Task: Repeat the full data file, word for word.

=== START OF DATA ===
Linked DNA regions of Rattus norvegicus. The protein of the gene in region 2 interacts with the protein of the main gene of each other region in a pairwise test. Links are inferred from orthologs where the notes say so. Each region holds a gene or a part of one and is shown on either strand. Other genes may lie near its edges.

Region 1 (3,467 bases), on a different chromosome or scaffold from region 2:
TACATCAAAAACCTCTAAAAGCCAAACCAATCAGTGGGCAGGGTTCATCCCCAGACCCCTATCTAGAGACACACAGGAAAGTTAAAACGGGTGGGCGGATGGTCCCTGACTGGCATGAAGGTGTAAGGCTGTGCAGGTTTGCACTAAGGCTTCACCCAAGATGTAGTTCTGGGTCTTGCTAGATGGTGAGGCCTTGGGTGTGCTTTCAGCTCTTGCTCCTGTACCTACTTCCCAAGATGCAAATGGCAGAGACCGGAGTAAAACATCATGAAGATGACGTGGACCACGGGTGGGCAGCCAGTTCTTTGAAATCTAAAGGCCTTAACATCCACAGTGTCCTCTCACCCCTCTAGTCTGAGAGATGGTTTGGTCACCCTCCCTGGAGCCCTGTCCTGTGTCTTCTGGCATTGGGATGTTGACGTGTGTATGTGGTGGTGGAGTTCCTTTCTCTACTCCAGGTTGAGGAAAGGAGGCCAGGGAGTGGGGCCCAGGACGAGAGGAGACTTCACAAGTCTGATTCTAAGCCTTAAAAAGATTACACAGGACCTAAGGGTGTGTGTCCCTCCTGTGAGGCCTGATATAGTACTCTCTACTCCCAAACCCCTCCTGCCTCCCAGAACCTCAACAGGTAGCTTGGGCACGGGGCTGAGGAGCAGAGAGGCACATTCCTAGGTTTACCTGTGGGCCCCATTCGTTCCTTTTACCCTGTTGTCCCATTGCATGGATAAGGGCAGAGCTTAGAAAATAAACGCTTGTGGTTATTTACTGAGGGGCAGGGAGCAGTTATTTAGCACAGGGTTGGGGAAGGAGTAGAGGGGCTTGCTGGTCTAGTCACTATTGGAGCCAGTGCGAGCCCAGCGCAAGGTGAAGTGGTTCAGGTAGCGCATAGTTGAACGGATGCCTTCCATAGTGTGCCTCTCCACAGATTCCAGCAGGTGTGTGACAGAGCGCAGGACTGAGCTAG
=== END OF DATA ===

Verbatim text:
Linked DNA regions of Rattus norvegicus. The protein of the gene in region 2 interacts with the protein of the main gene of each other region in a pairwise test. Links are inferred from orthologs where the notes say so. Each region holds a gene or a part of one and is shown on either strand. Other genes may lie near its edges.

Region 1 (3,467 bases), on a different chromosome or scaffold from region 2:
TACATCAAAAACCTCTAAAAGCCAAACCAATCAGTGGGCAGGGTTCATCCCCAGACCCCTATCTAGAGACACACAGGAAAGTTAAAACGGGTGGGCGGATGGTCCCTGACTGGCATGAAGGTGTAAGGCTGTGCAGGTTTGCACTAAGGCTTCACCCAAGATGTAGTTCTGGGTCTTGCTAGATGGTGAGGCCTTGGGTGTGCTTTCAGCTCTTGCTCCTGTACCTACTTCCCAAGATGCAAATGGCAGAGACCGGAGTAAAACATCATGAAGATGACGTGGACCACGGGTGGGCAGCCAGTTCTTTGAAATCTAAAGGCCTTAACATCCACAGTGTCCTCTCACCCCTCTAGTCTGAGAGATGGTTTGGTCACCCTCCCTGGAGCCCTGTCCTGTGTCTTCTGGCATTGGGATGTTGACGTGTGTATGTGGTGGTGGAGTTCCTTTCTCTACTCCAGGTTGAGGAAAGGAGGCCAGGGAGTGGGGCCCAGGACGAGAGGAGACTTCACAAGTCTGATTCTAAGCCTTAAAAAGATTACACAGGACCTAAGGGTGTGTGTCCCTCCTGTGAGGCCTGATATAGTACTCTCTACTCCCAAACCCCTCCTGCCTCCCAGAACCTCAACAGGTAGCTTGGGCACGGGGCTGAGGAGCAGAGAGGCACATTCCTAGGTTTACCTGTGGGCCCCATTCGTTCCTTTTACCCTGTTGTCCCATTGCATGGATAAGGGCAGAGCTTAGAAAATAAACGCTTGTGGTTATTTACTGAGGGGCAGGGAGCAGTTATTTAGCACAGGGTTGGGGAAGGAGTAGAGGGGCTTGCTGGTCTAGTCACTATTGGAGCCAGTGCGAGCCCAGCGCAAGGTGAAGTGGTTCAGGTAGCGCATAGTTGAACGGATGCCTTCCATAGTGTGCCTCTCCACAGATTCCAGCAGGTGTGTGACAGAGCGCAGGACTGAGCTAG